A Stir The Pots Post

Stefano Manfredi

by | Aug 26, 2020 | Bakers, Chefs, Interviews





I first heard about Stefano Manfredi from a friend living in Australia. An Italian-born chef and baker now living in Australia publishes great posts on Instagram. So I invited him for an interview to share stories about his Italian origins, working in Australia and his life in the food business. 


How did you become a chef? 

I come from a family of cooks on my mother’s side.

I’ve always cooked. As a young boy my mother’s kitchen always fascinated me.

I loved food and especially its preparation.

After university I began teaching. I taught for a while and then started working in restaurants until, in 1983, we opened our first restaurant.

Becoming a chef took longer. I learnt on the job.

How to manage a kitchen, a restaurant, staff. How to design kitchens and how to design,  set up and run restaurants. Sixteen of them, as of last year, over an almost 40 year career.


Can you describe your region of Italy in a dish?

I was born in the region of Lombardy, on the great plain below Lake Garda.

All around our town there were, and still are, fields of rice.

There are many dishes in the local repertoire but a simple risotto with porcini reflects the rice fields encircling our town.


Besides a writer, chef, restaurateur you bake bread too?

 Yes. It was back in 1996 at our bel mondo restaurant in Sydney that I began baking bread. Flour, water and fermentation has always fascinated me. I still have so much to learn.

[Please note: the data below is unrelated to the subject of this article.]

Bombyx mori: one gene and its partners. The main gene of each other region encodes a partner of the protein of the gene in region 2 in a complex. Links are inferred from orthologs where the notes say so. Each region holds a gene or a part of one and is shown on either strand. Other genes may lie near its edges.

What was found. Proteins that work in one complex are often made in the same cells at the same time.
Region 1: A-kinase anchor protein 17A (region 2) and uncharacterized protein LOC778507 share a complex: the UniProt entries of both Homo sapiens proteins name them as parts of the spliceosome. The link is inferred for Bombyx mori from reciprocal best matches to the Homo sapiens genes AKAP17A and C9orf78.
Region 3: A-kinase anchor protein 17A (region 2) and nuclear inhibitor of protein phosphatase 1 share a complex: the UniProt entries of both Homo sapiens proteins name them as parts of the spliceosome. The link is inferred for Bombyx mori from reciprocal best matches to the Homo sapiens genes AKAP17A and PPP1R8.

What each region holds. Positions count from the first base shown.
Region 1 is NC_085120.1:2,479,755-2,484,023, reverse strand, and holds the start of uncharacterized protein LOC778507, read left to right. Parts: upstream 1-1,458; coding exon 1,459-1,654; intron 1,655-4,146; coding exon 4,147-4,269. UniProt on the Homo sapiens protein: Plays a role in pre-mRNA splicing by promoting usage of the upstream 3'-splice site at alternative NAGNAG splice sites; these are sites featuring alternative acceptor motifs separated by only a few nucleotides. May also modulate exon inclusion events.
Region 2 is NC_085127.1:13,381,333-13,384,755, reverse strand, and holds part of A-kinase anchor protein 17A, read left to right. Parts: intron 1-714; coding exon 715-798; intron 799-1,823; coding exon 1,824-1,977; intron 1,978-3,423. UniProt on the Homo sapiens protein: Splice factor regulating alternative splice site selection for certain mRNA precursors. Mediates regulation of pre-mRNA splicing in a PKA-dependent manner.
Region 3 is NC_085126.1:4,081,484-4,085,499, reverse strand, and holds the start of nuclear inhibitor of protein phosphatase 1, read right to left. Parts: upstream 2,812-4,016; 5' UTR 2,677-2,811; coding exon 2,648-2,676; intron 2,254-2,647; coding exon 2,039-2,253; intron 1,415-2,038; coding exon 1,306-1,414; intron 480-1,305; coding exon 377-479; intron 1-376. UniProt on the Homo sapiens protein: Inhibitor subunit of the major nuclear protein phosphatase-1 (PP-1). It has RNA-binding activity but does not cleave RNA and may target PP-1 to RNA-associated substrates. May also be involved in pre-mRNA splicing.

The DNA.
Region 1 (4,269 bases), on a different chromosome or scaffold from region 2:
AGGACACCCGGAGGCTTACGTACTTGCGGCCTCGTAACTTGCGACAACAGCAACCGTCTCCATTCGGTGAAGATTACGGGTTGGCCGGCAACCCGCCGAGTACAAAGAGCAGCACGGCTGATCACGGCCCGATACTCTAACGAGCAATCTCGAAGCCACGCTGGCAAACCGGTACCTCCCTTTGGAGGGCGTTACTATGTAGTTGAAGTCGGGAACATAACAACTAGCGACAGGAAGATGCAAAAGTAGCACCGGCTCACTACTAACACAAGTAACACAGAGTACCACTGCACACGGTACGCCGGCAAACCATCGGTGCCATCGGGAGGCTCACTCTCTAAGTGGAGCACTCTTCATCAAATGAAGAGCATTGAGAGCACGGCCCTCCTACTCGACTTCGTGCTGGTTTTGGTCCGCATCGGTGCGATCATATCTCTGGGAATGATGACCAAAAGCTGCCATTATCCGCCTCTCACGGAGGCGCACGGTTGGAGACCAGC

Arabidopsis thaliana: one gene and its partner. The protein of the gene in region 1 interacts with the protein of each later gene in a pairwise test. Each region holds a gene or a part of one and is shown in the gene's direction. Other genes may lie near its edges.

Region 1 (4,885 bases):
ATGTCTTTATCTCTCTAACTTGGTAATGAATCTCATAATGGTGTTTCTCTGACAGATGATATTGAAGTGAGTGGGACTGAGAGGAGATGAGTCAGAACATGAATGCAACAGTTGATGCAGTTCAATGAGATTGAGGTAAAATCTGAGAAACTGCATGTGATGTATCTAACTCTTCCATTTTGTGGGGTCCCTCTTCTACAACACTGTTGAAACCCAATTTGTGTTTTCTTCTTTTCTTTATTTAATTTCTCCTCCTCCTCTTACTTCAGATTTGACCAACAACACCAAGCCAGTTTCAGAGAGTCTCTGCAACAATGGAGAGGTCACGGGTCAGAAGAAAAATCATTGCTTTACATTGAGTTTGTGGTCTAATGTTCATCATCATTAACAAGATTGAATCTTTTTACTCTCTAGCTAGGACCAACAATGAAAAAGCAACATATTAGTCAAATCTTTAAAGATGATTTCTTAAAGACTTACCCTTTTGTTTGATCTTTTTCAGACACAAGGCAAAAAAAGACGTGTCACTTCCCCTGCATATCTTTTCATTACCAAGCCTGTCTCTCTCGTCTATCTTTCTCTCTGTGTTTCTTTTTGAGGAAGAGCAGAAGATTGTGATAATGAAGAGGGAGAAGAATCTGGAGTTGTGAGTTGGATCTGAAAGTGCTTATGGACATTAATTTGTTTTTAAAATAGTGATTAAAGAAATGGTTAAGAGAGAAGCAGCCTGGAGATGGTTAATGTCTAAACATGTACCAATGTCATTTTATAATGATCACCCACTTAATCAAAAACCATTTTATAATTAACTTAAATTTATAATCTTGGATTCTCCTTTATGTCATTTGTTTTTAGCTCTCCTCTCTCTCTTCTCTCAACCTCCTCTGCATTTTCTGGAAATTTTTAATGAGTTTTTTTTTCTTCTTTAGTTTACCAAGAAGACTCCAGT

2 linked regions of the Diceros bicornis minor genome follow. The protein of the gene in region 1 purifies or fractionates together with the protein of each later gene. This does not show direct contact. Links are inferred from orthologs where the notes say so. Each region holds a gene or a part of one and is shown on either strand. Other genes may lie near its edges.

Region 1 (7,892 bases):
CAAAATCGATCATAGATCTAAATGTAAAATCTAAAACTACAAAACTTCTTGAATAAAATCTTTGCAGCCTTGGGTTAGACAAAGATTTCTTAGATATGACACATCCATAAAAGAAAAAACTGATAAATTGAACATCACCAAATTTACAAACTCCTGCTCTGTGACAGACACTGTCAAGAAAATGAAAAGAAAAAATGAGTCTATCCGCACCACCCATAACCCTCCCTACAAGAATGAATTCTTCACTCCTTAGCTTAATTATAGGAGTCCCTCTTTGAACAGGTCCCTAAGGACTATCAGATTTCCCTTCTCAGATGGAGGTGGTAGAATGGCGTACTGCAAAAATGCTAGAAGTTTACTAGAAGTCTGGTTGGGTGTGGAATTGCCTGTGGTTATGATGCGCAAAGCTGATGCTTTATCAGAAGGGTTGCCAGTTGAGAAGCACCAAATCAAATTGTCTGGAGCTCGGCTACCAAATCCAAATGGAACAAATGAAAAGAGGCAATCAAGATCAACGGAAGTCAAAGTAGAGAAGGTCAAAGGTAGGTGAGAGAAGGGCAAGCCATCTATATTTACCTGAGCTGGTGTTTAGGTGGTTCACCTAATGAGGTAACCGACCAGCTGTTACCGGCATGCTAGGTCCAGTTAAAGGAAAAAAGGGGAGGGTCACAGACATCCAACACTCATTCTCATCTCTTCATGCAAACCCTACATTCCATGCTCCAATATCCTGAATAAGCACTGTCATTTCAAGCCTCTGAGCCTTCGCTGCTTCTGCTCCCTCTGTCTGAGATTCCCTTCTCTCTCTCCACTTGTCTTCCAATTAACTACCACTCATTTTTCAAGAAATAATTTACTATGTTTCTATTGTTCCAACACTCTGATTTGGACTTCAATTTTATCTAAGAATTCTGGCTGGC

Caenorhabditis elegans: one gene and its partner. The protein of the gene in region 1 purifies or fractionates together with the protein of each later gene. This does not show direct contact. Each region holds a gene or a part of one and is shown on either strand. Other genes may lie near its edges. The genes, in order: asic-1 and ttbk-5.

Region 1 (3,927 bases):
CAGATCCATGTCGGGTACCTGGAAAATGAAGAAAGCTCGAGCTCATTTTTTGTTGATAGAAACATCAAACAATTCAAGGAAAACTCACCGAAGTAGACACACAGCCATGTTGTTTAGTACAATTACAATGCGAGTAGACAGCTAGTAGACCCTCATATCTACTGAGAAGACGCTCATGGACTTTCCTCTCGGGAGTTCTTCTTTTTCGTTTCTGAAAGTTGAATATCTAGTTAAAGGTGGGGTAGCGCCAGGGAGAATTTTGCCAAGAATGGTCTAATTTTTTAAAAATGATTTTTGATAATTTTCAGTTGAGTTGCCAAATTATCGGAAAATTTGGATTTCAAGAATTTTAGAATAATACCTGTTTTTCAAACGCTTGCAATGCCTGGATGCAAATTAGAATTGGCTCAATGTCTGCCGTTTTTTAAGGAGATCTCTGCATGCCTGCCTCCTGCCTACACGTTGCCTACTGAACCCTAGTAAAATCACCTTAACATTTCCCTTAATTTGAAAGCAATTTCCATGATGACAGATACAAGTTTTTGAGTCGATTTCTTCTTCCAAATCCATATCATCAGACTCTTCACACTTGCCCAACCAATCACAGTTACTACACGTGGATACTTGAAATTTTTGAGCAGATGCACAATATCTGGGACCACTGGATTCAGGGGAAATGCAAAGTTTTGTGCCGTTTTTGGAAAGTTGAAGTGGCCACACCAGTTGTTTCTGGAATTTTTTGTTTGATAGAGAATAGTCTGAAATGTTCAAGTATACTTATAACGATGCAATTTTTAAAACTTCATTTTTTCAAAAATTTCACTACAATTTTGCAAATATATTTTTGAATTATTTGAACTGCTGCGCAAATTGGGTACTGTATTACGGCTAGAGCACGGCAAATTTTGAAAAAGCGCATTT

Whats your idea of bread in a restaurants menu?

I’ve had some of the worst bread imaginable in some of the best restaurants in the world. It’s like espresso in many restaurants. It’s an afterthought. Let’s get some flour, water and plenty of yeast and make bread. I don’t think that bread should be charged for in restaurants. It represents one of the cornerstones of hospitality to provide wonderfully fragrant bread to your guests. Charging for it seems mean. Build it into the menu costs.


Food in Italy is regional youve said, but how does it fit together nationally with that separation of locality?

It’s fiercely regional and even within regions and towns and families there are disputes on how to prepare a certain dish. It’s the problem with a country of 60 million people who all love food and have an opinion on how it should be prepared.

There are also dishes that have made it into the national repertoire. These are pizza, cannelloni, risotto, various pasta dishes like amatriciana, lasagna, spaghetti vongole, tiramisù, pannacotta etc.


We know immigration changed Italian food in the world, but how has it changed in Italy?

 Immigration has from its very beginnings continually changed Italian food.

I can start with the Roman general Pompey who established Roman Syria in 64 BCE and conquered Jerusalem shortly after, in 63 BCE. A good portion of the Middle East was part of the Roman Empire and Jews migrated to Rome taking with them their dishes such as carciofi alla giudea, concia, baccalà allebraica and supplì.

In 800BCE the Arabs occupied Sicily and introduced an enormous amount of produce like eggplant, rice, cane sugar, citrus fruits and sesame seeds.

And then later the Colombian Exchange brought tomato, potato, chocolate…you get the picture. Cuisine doesn’t stand still.


Is there a code of tradition in Italian cuisine that doesnt allow for variations or change?

 On the surface it does seem that there is but then when you drill down there are always those who break rules.


Does food or dishes vanish from repertoires because of lost generations or people dont cook at home as much?